- I. Bergman, E. R. Wald, J. D. Meyer, and M. J. Painter, “Epidural abscess and vertebral osteomyelitis following serial lumbar punctures,” Pediatrics, vol. 72, no. 4, pp. 476–480, 1983.
- Y. Demiraran, M. Döşoǧlu, C. Yavuz, and F. Akyüz, “Spondilodiscitis and lumbar epidural abscess occurring after orthopedic epidural anesthesia: a case report,” Turkish Neurosurgery, vol. 16, no. 4, pp. 208–211, 2006.
- E. Jakab, R. Zbinden, J. Gubler, C. Ruef, A. von Graevenitz, and M. Krause, “Severe infections caused by Propionibacterium acnes: an underestimated pathogen in late postoperative infections,” Yale Journal of Biology and Medicine, vol. 69, no. 6, pp. 477–482, 1996.
- M. E. Jimenez-Mejias, J. de Dios Colmenero, F. J. Sanchez-Lora, et al., “Postoperative spondylodiscitis: etiology, clinical findings, prognosis and comparison with non-operative pyogenic spondylodiscitis,” Clinical Infectious Diseases, vol. 29, pp. 339–345, 1999.
- C. Kindler, M. Seeberger, M. Siegemund, and M. Schneider, “Extradural abscess complicating lumbar extradural anaesthesia and analgesia in an obstetric patient,” Acta Anaesthesiologica Scandinavica, vol. 40, no. 7, pp. 858–861, 1996.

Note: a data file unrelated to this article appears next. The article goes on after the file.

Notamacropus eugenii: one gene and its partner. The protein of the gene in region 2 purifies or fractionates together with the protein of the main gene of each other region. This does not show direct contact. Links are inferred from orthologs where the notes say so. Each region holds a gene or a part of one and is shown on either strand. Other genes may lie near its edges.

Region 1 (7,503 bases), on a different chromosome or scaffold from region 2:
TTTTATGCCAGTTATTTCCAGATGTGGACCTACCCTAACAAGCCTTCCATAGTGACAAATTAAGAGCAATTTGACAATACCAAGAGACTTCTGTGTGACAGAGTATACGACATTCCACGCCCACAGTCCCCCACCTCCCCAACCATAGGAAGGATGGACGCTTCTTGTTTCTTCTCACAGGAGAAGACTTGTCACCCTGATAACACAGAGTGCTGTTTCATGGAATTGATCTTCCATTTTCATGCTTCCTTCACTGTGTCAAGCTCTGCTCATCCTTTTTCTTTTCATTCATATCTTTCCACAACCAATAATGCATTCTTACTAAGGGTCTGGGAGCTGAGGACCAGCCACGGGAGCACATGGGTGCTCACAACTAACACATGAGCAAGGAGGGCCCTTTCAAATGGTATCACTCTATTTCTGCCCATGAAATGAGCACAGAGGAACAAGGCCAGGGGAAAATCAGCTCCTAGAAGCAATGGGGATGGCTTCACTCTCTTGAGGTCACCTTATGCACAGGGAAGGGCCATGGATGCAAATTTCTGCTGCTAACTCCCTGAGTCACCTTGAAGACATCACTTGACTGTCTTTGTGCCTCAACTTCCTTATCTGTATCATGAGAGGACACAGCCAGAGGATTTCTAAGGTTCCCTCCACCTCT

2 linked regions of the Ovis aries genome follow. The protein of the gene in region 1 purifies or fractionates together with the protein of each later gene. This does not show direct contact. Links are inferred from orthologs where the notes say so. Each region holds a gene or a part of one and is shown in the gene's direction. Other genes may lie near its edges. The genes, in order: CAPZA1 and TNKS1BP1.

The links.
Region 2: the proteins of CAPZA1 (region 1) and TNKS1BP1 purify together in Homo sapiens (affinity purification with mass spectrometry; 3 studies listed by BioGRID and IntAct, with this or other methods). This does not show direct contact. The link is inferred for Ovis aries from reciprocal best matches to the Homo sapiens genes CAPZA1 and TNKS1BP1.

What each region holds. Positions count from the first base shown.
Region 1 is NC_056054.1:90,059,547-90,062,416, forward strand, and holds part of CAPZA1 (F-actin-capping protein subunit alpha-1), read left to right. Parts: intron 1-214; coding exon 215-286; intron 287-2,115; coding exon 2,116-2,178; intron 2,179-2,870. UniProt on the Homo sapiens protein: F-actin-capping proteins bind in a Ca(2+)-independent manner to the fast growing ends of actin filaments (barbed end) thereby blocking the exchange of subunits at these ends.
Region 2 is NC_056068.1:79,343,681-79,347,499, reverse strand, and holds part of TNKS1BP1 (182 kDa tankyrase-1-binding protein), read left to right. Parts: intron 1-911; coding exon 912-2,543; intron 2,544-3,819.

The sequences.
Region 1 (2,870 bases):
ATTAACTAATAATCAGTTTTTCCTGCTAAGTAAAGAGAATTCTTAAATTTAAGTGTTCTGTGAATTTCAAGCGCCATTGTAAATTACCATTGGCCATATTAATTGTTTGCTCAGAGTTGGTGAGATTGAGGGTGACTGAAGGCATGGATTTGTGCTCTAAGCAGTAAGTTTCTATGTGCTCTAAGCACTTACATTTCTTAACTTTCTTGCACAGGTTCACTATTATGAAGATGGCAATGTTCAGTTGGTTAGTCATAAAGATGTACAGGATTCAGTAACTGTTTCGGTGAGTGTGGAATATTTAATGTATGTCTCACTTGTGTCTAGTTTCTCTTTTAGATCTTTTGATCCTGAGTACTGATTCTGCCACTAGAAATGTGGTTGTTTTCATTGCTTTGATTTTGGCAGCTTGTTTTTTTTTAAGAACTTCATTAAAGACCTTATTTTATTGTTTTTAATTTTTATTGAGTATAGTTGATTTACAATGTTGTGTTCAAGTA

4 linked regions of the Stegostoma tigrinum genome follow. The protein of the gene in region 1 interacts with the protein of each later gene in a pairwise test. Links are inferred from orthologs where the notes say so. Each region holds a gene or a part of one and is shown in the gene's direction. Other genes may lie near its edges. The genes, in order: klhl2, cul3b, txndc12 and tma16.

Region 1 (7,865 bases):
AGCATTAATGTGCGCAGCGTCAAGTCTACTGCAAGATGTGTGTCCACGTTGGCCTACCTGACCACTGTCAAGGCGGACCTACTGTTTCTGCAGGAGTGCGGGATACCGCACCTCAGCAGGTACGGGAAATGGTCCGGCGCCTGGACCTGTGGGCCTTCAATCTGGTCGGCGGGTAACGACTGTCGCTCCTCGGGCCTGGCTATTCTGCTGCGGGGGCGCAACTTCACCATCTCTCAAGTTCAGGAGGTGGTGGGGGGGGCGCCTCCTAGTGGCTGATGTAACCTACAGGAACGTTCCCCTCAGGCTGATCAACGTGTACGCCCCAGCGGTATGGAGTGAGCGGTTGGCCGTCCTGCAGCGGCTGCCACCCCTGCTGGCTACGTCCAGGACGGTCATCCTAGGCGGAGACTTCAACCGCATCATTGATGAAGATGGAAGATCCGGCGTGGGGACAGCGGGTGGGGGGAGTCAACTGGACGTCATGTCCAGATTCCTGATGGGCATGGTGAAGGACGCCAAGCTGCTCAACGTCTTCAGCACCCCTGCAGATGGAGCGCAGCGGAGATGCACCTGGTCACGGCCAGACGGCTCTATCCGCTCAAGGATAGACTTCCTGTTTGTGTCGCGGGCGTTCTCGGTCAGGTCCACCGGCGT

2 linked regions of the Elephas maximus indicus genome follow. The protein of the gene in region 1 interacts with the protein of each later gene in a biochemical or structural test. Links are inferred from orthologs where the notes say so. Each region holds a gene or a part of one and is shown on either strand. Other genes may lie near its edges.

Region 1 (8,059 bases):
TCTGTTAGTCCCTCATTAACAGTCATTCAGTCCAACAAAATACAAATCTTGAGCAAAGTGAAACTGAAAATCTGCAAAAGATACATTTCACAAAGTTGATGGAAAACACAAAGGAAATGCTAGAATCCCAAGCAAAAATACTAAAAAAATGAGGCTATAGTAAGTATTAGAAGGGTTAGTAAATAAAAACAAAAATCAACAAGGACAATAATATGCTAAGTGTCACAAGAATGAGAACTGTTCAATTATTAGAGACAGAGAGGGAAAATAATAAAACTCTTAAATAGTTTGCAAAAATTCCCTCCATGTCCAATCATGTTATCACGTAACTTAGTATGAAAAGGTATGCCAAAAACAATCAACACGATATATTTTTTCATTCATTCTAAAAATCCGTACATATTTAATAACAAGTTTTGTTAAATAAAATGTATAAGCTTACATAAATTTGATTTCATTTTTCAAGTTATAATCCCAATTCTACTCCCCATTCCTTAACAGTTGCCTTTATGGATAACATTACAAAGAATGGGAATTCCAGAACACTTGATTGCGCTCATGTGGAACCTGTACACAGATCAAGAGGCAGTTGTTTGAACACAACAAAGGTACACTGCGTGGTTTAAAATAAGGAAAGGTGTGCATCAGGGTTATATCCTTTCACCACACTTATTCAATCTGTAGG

- A. R. Mackenzie, R. B. S. Laing, C. C. Smith, G. F. Kaar, and F. W. Smith, “Spinal epidural abscess: the importance of early diagnosis and treatment,” Journal of Neurology Neurosurgery and Psychiatry, vol. 65, no. 2, pp. 209–212, 1998.
- A. G. Jensen, F. Espersen, P. Skinhoj, and N. Frimodt-Moller, “Bacteremic staphylococcus aureus spondylitis,” Archives of Internal Medicine, vol. 158, pp. 509–517, 1998.
- G. M. Vilke and E. A. Honingford, “Cervical spine epidural abscess in a patient with no predisposing risk factors,” Annals of Emergency Medicine, vol. 27, no. 6, pp. 777–780, 1996.
- R. L. Danner and B. J. Hartman, “Update on spinal epidural abscess: 35 cases and review of the literature,” Reviews of Infectious Diseases, vol. 9, no. 2, pp. 265–274, 1987.
- A. G. Hadjiipavlou, J. T. Mader, J. T. Necessary, and A. J. Muffoletto, “Hematogenous pyogenic spinal infections and their surgical management,” Spine, vol. 25, pp. 1668–1679, 2000.
- J. D. Colmenero, M. E. Jimenez-Mejias, F. J. Sanchez-Lora, et al., “Pyogenic, tuberculous and brucellar vertebral osteomyelitis: a descriptive and comparative study of 219 cases,” Annals of the Rheumatic Diseases, vol. 56, pp. 709–715, 1997.
- S. K. Malawski and S. Lukawski, “Pyogenic infection of the spine,” Clinical Orthopaedics and Related Research, vol. 272, pp. 58–66, 1991.
- C. Perronne, J. Saba, Z. Behloul et al., “Pyogenic and tuberculous spondylodiskitis (vertebral osteomyelitis) in 80 adult patients,” Clinical Infectious Diseases, vol. 19, no. 4, pp. 746–750, 1994.
- R. J. Martin and H. A. Yuan, “Neurosurgical care of spinal epidural, subdural, and intramedullary abscesses and arachnoiditis,” Orthopedic Clinics of North America, vol. 27, no. 1, pp. 125–136, 1996.